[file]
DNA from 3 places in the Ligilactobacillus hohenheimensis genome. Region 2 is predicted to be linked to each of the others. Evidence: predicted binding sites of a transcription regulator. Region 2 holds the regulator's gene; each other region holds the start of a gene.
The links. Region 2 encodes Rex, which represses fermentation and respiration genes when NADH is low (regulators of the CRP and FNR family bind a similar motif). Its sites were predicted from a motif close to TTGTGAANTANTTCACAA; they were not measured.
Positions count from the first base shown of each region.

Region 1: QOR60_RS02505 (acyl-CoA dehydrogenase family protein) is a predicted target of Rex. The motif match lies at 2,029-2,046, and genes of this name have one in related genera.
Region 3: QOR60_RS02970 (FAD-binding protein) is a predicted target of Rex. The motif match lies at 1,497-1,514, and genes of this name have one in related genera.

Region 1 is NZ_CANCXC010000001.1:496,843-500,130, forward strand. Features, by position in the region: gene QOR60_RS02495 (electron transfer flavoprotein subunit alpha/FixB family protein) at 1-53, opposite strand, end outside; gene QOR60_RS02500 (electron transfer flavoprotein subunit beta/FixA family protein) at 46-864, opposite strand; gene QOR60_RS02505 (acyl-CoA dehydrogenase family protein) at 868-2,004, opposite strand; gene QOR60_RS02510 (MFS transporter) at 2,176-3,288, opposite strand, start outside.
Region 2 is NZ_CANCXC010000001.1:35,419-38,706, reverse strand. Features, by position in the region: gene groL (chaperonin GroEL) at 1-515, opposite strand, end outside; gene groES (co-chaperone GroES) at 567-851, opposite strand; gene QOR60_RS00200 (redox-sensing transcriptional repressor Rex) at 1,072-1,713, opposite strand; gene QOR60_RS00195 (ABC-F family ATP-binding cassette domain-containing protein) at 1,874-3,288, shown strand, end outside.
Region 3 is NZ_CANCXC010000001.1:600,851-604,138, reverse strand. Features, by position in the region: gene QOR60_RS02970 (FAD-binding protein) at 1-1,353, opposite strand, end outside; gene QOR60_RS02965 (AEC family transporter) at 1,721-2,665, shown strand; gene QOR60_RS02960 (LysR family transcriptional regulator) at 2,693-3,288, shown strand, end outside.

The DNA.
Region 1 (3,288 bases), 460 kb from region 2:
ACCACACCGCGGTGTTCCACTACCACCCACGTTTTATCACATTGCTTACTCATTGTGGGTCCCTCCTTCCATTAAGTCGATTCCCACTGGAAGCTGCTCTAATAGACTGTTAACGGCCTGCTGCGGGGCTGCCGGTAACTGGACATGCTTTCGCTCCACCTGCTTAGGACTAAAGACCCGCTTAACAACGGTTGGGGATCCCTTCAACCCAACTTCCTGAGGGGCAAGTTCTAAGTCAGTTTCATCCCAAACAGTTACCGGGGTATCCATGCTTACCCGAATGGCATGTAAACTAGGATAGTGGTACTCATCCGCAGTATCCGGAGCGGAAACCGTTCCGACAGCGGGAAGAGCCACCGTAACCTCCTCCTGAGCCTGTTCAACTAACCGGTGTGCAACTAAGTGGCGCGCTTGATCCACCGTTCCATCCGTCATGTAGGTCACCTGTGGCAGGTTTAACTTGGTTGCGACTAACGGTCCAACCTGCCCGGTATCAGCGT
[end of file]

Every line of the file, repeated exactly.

DNA from 3 places in the Ligilactobacillus hohenheimensis genome. Region 2 is predicted to be linked to each of the others. Evidence: predicted binding sites of a transcription regulator. Region 2 holds the regulator's gene; each other region holds the start of a gene.
The links. Region 2 encodes Rex, which represses fermentation and respiration genes when NADH is low (regulators of the CRP and FNR family bind a similar motif). Its sites were predicted from a motif close to TTGTGAANTANTTCACAA; they were not measured.
Positions count from the first base shown of each region.

Region 1: QOR60_RS02505 (acyl-CoA dehydrogenase family protein) is a predicted target of Rex. The motif match lies at 2,029-2,046, and genes of this name have one in related genera.
Region 3: QOR60_RS02970 (FAD-binding protein) is a predicted target of Rex. The motif match lies at 1,497-1,514, and genes of this name have one in related genera.

Region 1 is NZ_CANCXC010000001.1:496,843-500,130, forward strand. Features, by position in the region: gene QOR60_RS02495 (electron transfer flavoprotein subunit alpha/FixB family protein) at 1-53, opposite strand, end outside; gene QOR60_RS02500 (electron transfer flavoprotein subunit beta/FixA family protein) at 46-864, opposite strand; gene QOR60_RS02505 (acyl-CoA dehydrogenase family protein) at 868-2,004, opposite strand; gene QOR60_RS02510 (MFS transporter) at 2,176-3,288, opposite strand, start outside.
Region 2 is NZ_CANCXC010000001.1:35,419-38,706, reverse strand. Features, by position in the region: gene groL (chaperonin GroEL) at 1-515, opposite strand, end outside; gene groES (co-chaperone GroES) at 567-851, opposite strand; gene QOR60_RS00200 (redox-sensing transcriptional repressor Rex) at 1,072-1,713, opposite strand; gene QOR60_RS00195 (ABC-F family ATP-binding cassette domain-containing protein) at 1,874-3,288, shown strand, end outside.
Region 3 is NZ_CANCXC010000001.1:600,851-604,138, reverse strand. Features, by position in the region: gene QOR60_RS02970 (FAD-binding protein) at 1-1,353, opposite strand, end outside; gene QOR60_RS02965 (AEC family transporter) at 1,721-2,665, shown strand; gene QOR60_RS02960 (LysR family transcriptional regulator) at 2,693-3,288, shown strand, end outside.

The DNA.
Region 1 (3,288 bases), 460 kb from region 2:
ACCACACCGCGGTGTTCCACTACCACCCACGTTTTATCACATTGCTTACTCATTGTGGGTCCCTCCTTCCATTAAGTCGATTCCCACTGGAAGCTGCTCTAATAGACTGTTAACGGCCTGCTGCGGGGCTGCCGGTAACTGGACATGCTTTCGCTCCACCTGCTTAGGACTAAAGACCCGCTTAACAACGGTTGGGGATCCCTTCAACCCAACTTCCTGAGGGGCAAGTTCTAAGTCAGTTTCATCCCAAACAGTTACCGGGGTATCCATGCTTACCCGAATGGCATGTAAACTAGGATAGTGGTACTCATCCGCAGTATCCGGAGCGGAAACCGTTCCGACAGCGGGAAGAGCCACCGTAACCTCCTCCTGAGCCTGTTCAACTAACCGGTGTGCAACTAAGTGGCGCGCTTGATCCACCGTTCCATCCGTCATGTAGGTCACCTGTGGCAGGTTTAACTTGGTTGCGACTAACGGTCCAACCTGCCCGGTATCAGCGT